Contractors’ Questions: Are HMRC’s Christmas party rules really this generous, and can I bring a friend?
Contractor’s Question: With Christmas fast-approaching, can I just check that the HMRC rules concerning an annual party are as generous as this Contractors’ Questions article indicates?
In other words, is it really the case that the cost per head in HMRC’s eyes, is measured per head of party-goers, such that if there was one director and nine friends and family attended, the party could cost up to a small fortune of £1,500 but still be reimbursable?
Please note, this is rather hypothetical, as I realise this year that the government’s ‘rule of six’ to help stop the spread of coronavirus would apply here in England, meaning nine people would be prohibited.
However, I’ve got a second concern. I’d like some confirmation please on who, precisely, can attend the party (such as friends, for example). I ask this because I notice here in HMRC’s related guidance that it talks of “members of the household” being directors’ guests – so not friends. Or am I misinterpreting the guidance?
Expert’s Answer: Firstly, yes -- if a limited company director and nine friends were to attend (and always assuming that the event was an ‘annual party or similar annual function provided for an employer’s employees’), the exemption would be available under ITEPA s264.
However, I would caveat that in such an extreme case the problem is likely to be not with the Benefit-In-Kind legislation, but with demonstrating to HMRC that the expenditure was a legitimate business expense (i.e., incurred ‘wholly and exclusively’ for the purposes of the trade).
Clarity on cost per head
But that is a separate and distinct issue. I consider that both the legislation and HMRC’s guidance are completely clear on the ‘cost per head’ point, which is what you ask about.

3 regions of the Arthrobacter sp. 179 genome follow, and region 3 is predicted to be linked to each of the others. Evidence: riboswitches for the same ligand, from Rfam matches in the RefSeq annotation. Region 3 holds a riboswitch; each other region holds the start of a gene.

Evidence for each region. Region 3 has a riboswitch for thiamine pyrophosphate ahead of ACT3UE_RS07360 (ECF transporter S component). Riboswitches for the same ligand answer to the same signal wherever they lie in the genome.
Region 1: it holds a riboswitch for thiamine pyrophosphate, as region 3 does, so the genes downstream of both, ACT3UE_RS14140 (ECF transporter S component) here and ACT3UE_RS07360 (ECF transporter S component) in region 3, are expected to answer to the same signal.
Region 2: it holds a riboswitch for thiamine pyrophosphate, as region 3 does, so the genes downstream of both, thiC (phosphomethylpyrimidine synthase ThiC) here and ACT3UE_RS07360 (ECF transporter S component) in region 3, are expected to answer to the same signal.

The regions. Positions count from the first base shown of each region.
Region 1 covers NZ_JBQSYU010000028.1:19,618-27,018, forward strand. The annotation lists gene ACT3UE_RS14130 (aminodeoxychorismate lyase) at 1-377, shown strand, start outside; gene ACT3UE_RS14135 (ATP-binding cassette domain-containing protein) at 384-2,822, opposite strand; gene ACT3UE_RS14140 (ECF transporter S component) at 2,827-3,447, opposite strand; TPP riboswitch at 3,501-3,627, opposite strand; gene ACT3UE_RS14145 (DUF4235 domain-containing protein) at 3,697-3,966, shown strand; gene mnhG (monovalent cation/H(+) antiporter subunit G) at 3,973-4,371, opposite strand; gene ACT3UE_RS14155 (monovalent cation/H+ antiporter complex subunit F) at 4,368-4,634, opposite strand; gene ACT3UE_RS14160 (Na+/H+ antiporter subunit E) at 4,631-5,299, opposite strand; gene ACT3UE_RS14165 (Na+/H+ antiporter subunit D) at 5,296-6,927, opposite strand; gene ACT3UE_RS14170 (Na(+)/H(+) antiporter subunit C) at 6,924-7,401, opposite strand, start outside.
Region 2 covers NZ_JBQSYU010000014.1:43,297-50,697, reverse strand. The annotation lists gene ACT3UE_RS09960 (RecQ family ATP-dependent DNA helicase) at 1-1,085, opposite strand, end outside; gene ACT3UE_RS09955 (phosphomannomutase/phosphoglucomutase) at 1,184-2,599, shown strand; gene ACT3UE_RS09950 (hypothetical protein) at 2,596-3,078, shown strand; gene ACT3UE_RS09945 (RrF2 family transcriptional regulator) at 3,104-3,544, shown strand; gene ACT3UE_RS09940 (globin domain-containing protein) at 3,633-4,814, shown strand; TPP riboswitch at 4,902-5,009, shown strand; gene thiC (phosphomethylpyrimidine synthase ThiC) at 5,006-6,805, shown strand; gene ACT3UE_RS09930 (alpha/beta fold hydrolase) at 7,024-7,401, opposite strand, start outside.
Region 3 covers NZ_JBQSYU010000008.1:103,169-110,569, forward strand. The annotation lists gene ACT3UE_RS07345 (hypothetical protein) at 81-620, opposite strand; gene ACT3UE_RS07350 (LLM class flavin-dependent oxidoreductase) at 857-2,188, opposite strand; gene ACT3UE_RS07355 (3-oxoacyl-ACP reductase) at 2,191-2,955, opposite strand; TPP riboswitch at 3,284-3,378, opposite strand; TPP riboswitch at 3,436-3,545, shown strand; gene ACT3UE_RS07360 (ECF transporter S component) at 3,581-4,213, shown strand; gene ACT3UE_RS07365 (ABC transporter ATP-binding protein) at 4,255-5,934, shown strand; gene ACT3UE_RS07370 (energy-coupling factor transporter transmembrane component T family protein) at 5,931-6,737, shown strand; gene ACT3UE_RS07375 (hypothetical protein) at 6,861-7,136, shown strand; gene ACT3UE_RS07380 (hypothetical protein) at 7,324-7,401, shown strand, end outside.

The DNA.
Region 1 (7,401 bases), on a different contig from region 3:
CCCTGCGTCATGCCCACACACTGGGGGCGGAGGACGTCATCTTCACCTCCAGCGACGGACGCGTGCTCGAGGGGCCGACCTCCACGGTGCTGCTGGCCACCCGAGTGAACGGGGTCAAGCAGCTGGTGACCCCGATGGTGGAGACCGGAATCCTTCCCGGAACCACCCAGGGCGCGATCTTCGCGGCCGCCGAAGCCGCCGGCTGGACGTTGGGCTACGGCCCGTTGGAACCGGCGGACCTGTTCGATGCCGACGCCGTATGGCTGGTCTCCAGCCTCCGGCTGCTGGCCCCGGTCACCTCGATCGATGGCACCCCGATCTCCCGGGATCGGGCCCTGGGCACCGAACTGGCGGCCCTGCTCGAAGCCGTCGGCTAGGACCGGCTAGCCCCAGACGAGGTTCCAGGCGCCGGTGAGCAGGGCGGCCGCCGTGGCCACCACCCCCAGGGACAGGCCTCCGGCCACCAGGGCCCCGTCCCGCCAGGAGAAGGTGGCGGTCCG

In fact, no liability arises in respect of a party if the cost per head does not exceed £150. And the legislation defines ‘cost per head’ as below:
For the purposes of this section, the cost per head of a party or function is the total cost of providing—
(a) the party or function, and
(b) any transport or accommodation incidentally provided for persons attending it (whether or not they are the employer's employees),divided by the number of those persons.
As to your second concern, yes, I think you may have misread the guidance.
What that HMRC guidance is getting at
Where the exemption is not available because the conditions are not fulfilled (e.g. where the cost per head exceeds £150, or it’s not an ‘annual event’), the normal BIK rules kick in.
Under those rules, an employee or director is liable to tax not only on benefits provided to him/her personally, but also on benefits provided to members of his/her ‘family or household’. That is what the last section of EIM21690 -- the guidance you refer to -- is getting at.
There is nothing in the law or HMRC guidance to say that the exemption applies only if the party is restricted to employees, directors and members of the family or household of employees or directors. So in short, having your ‘plus one’ as a friend, is not a problem.
Having said all that, please note a word of caution relating to the ‘party of nine’ (or six this year) and the issue of it not falling foul of the £150 per head limit.
A director in the said-circumstance could encounter other problems with HMRC in such an extreme case – either on the basis that the expenditure wasn’t ‘wholly and exclusively for the purposes of the trade’ (as I mentioned at the outset), or even that, based on the facts and depending on the circumstances, it could be argued that this was not in substance a function ‘provided for an employer’s employees’ if employees were in fact a small minority of those present. The counter-argument being that if the employees control the guest-list, the function is provided ‘for’ them. Enjoy your hopefully tax-free Christmas party!
The expert was David Whiscombe, a consultant for chartered accountancy firm BKL.